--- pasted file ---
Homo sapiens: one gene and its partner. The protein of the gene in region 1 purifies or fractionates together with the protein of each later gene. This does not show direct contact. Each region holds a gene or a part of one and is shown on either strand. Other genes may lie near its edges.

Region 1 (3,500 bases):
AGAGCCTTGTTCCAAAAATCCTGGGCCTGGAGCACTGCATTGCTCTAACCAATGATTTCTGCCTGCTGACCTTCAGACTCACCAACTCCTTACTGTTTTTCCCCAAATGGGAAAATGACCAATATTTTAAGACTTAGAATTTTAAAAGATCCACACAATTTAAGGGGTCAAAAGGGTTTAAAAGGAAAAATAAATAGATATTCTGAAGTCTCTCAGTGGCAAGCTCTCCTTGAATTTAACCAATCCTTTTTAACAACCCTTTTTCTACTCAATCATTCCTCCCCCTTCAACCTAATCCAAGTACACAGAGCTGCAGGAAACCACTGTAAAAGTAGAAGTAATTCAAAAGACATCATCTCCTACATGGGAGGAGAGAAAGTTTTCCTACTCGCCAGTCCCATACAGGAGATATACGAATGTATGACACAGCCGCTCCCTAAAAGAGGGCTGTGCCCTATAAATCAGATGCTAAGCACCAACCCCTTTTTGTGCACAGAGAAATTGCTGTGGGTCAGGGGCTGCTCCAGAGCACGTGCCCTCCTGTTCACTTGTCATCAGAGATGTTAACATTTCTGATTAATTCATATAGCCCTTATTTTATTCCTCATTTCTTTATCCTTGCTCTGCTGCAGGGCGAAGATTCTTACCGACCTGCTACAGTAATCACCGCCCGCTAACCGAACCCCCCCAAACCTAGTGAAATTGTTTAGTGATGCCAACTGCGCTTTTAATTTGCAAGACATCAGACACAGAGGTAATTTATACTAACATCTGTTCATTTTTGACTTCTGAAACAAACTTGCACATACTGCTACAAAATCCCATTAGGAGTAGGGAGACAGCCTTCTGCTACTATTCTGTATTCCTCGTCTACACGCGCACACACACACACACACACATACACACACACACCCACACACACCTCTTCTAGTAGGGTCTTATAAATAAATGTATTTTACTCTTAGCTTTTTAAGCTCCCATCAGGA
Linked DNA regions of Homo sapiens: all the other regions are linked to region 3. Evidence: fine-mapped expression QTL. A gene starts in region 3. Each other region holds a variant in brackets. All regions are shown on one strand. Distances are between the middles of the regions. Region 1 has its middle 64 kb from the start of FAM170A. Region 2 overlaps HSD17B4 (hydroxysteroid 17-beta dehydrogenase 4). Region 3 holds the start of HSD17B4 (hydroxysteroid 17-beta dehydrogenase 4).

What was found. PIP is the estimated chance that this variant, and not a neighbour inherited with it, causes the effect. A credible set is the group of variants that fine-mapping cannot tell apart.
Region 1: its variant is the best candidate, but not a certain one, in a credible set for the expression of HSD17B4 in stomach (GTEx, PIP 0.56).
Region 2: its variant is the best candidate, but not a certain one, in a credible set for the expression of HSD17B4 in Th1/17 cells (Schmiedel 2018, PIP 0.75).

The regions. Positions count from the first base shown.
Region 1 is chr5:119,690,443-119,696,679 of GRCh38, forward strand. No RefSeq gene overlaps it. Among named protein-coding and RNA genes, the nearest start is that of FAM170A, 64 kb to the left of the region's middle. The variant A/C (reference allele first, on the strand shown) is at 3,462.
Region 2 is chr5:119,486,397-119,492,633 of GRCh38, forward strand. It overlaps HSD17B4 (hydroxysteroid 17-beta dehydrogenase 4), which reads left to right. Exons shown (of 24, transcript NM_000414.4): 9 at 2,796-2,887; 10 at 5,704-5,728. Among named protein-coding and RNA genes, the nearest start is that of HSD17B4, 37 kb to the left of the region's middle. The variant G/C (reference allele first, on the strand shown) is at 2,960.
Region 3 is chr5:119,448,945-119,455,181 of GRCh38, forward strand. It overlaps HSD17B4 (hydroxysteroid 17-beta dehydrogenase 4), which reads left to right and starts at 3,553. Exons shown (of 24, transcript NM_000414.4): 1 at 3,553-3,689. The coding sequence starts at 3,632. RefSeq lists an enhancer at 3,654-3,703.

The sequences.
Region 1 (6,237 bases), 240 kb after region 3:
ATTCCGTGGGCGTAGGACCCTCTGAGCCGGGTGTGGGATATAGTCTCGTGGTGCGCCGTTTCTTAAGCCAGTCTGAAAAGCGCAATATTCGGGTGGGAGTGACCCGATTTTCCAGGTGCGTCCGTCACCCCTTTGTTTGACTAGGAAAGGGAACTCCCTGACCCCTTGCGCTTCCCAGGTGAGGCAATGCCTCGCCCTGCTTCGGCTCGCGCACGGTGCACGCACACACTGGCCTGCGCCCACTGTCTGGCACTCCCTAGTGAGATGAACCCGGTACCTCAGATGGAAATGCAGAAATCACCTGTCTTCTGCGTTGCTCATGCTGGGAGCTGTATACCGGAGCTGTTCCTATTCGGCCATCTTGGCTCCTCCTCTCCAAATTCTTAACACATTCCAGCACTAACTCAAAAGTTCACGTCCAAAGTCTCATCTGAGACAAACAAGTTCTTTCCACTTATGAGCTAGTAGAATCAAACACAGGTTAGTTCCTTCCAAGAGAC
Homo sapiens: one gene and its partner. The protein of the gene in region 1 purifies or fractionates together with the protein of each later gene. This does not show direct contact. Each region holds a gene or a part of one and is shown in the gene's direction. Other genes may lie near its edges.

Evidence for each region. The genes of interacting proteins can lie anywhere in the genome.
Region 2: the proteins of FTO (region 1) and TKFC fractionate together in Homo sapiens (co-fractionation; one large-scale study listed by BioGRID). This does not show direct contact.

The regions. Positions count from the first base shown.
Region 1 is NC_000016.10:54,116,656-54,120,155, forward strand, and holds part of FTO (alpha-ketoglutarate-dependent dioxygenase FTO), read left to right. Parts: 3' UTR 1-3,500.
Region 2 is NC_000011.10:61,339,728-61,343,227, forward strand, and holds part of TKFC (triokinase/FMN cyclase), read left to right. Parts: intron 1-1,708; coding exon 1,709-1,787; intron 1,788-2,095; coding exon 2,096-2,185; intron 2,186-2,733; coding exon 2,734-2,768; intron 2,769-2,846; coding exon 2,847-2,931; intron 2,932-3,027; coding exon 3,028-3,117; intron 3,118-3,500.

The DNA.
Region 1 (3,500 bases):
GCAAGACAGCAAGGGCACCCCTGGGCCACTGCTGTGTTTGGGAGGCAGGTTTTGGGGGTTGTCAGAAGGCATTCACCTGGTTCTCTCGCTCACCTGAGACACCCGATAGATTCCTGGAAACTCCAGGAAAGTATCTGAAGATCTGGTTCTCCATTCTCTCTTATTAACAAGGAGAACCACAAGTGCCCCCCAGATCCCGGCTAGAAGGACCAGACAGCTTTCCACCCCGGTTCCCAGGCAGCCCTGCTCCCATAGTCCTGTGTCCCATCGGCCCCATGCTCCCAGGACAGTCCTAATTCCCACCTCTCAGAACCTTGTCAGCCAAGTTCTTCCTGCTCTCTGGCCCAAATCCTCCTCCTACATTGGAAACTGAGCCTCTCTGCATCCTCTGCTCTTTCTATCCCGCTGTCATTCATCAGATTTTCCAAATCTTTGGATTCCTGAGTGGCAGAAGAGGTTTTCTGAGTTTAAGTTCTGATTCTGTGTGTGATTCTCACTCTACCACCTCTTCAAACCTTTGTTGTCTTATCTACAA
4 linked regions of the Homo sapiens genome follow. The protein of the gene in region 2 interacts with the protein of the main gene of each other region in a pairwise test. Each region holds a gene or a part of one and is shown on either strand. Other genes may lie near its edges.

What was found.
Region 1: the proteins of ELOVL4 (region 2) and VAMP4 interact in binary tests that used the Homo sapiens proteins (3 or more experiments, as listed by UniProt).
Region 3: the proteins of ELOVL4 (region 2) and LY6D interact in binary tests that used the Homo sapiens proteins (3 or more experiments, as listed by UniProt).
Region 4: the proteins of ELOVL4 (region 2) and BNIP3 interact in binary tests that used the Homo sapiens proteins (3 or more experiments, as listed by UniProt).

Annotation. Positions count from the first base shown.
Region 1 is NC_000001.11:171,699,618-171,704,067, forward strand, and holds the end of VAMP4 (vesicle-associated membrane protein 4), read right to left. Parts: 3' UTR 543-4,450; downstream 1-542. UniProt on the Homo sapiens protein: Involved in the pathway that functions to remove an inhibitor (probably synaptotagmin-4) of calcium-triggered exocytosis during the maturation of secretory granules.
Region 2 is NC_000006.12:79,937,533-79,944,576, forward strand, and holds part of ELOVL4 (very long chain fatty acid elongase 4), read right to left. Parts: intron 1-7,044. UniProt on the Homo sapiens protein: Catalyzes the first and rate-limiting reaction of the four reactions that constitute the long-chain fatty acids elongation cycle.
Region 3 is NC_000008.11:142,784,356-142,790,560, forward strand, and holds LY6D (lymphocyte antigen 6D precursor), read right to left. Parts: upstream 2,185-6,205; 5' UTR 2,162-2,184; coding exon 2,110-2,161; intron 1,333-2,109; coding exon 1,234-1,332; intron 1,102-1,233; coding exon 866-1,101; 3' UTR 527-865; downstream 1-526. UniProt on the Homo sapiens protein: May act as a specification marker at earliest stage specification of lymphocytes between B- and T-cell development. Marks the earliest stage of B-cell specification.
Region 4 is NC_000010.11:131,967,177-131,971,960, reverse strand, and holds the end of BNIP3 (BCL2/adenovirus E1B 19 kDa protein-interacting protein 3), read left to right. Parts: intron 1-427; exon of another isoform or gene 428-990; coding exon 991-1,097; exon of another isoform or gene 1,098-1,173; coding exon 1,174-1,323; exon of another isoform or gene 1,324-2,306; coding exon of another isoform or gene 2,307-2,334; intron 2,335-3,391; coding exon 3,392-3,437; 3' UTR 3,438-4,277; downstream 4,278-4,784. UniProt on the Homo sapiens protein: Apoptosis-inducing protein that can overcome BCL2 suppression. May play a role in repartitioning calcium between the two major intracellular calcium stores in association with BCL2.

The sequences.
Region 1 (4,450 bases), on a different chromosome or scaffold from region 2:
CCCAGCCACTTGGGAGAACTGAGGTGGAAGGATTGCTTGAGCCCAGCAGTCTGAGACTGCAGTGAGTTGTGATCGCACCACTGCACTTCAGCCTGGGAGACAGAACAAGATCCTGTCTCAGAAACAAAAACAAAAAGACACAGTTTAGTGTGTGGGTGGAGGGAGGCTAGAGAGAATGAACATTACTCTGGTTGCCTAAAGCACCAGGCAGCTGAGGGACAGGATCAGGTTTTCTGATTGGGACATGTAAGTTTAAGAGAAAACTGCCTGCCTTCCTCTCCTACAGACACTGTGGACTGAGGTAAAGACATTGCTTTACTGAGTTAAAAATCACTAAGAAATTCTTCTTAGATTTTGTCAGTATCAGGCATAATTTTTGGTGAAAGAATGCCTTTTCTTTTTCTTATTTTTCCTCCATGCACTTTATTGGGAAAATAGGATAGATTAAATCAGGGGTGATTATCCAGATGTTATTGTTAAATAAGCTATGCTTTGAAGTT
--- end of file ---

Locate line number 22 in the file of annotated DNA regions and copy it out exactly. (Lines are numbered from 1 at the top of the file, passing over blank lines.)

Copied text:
Region 1 (3,500 bases):